In addition to funding the government and lifting the debt ceiling, the agreement authorizes retroactive pay for federal employees who were furloughed and instructs the government to reimburse states for the costs they incurred executing federal programs during the shutdown.
The House is expected to vote on the measure later Wednesday evening after Republicans spent Tuesday struggling - and failing - to put together their own deal that could pass the entire conference. It will take a combination of Republicans and Democrats to garner the necessary 217 votes.
The Associated Press compiled the following highlights of the bipartisan agreement to end the partial government shutdown and extending the debt limit:
GOVERNMENT SHUTDOWN: Ends it immediately, finances federal agencies until Jan. 15. Workers furloughed without pay when the shutdown began Oct. 1 receive back pay.
DEBT CEILING: Government's authority to borrow money extended until Feb. 7. Using streamlined procedures, Congress could vote to block the debt-limit extension, but that effort was certain to fail.
HEALTH CARE LAW: Department of Health and Human Services must certify it can verify income eligibility of people applying for government subsidies for health insurance. By next July 1, the department's inspector general must report on the agency's safeguards for preventing fraud.
LONGER-RANGE BUDGET ISSUES: In accompanying agreement, House-Senate bargainers will negotiate over issues like budget deficits and spending levels. Bargainers must issue report by Dec. 13, but they are not required to come to agreement.
OTHER ITEMS: No pay raise for members of Congress in 2014; $636 million for firefighting for the Interior Department and the Forest Service; language allowing work to continue on a lock in the Ohio River between Kentucky and Illinois.
Complete statement from Sen. Jerry Moran, R-Kansas, who voted yes:
"I share Kansans’ frustration with Washington’s habit of crisis-to-crisis governing. This latest standoff offered a rare opportunity for Congress and the President to change course, make real reductions in spending, lower federal deficits, and address the unfunded liabilities that threaten U.S. solvency. Unfortunately, none of that happened.
"The American government should never default on its debt obligations, but unless we find the courage to restrain our country’s out-of-control spending, that’s exactly what will happen.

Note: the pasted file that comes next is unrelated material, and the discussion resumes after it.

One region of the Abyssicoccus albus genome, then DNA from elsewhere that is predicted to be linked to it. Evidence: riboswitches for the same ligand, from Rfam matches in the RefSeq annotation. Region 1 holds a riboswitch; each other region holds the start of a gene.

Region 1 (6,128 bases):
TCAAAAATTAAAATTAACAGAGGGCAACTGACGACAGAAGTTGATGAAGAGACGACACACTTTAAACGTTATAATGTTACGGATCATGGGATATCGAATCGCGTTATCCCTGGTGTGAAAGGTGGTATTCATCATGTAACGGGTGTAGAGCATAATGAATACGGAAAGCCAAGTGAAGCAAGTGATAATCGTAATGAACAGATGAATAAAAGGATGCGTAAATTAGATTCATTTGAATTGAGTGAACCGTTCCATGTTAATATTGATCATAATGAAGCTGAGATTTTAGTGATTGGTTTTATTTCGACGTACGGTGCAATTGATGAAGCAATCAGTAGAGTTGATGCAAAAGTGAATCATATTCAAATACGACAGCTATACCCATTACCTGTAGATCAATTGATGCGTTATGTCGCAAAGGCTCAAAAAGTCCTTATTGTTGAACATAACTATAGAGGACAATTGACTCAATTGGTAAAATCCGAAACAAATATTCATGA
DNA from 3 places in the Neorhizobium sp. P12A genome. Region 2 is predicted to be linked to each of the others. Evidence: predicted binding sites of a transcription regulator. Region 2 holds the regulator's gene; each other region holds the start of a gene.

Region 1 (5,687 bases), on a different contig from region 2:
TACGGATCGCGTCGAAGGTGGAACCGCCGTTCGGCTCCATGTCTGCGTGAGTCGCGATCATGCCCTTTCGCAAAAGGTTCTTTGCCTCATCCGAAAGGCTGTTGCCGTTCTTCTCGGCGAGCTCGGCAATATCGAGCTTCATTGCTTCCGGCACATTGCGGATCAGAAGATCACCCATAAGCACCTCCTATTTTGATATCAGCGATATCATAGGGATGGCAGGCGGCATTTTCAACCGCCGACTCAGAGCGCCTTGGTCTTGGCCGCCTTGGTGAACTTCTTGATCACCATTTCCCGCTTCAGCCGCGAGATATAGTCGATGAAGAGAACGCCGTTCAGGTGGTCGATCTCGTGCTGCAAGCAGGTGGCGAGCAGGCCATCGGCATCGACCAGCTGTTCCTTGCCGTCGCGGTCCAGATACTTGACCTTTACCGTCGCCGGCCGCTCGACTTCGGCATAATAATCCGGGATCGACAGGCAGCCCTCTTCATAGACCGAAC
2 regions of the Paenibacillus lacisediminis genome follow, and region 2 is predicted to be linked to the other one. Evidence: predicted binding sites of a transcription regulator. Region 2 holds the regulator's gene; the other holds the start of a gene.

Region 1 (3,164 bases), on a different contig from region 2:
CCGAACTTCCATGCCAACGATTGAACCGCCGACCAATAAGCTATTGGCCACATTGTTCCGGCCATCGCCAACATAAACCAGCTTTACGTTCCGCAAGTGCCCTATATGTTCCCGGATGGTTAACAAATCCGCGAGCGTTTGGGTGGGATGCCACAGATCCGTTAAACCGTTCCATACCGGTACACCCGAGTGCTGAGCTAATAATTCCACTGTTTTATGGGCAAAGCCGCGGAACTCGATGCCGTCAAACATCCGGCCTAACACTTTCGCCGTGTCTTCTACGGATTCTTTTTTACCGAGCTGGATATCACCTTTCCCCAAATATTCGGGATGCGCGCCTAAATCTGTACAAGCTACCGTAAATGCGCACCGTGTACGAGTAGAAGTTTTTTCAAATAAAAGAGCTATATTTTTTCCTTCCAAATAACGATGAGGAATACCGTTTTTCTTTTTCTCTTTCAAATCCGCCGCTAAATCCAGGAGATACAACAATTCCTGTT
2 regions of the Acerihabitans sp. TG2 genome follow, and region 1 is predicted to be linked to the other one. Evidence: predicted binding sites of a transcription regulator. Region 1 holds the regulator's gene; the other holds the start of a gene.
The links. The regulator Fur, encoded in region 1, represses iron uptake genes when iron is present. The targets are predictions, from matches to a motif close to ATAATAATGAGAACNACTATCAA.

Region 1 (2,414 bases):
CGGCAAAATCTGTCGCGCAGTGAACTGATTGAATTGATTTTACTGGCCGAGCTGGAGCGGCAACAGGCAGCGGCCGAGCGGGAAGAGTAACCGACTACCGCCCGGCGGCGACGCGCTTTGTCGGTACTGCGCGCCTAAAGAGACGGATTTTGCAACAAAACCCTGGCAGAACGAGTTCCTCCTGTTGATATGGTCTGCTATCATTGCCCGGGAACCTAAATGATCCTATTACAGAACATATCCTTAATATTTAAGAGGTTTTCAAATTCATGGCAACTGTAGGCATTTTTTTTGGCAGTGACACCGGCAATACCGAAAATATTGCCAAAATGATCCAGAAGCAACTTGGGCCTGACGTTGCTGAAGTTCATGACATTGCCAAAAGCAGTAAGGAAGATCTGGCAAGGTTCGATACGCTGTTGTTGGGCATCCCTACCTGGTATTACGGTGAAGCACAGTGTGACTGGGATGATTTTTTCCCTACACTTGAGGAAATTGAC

"This good-faith deal calms fear of default for now, but we must take advantage of the next 90 days to finally work together and get our spending under control. Without action to begin addressing our staggering debt and deficits, our country will inevitably default in the future because we will no longer have the ability to pay our bills.
"It’s a sad day in America when Washington must choose between economic catastrophe now and economic catastrophe later. A better way does exist, and I pray Washington will muster the discipline to pursue it.”
Complete statement from Sen. Pat Roberts, R-Kansas, who voted no:
“We are $17 trillion in debt, and looming mandatory spending obligations threaten to increase our debt exponentially,” Roberts said. “The current shutdown and debt crisis are severe, but if we fail to address government spending, we will be looking at a permanent shutdown. We will be faced with bankruptcy.
"Debt limits were put into place to encourage debate and negotiation over out-of-control government spending. This deal breaks with that spirit.
"It is startling that the president continues to deny that there are catastrophic problems with Obamacare. We are going to see more problems pile up, and I see no way out for Kansas families because the problems are so large and systemic. I renew my call on Secretary Sebelius to resign in light of the failures that she repeatedly ignored.
"This deal fails on spending. This deal fails on Obamacare. Future negotiations based on this deal will likely fail as well. We cannot afford to kick the can down the road again.”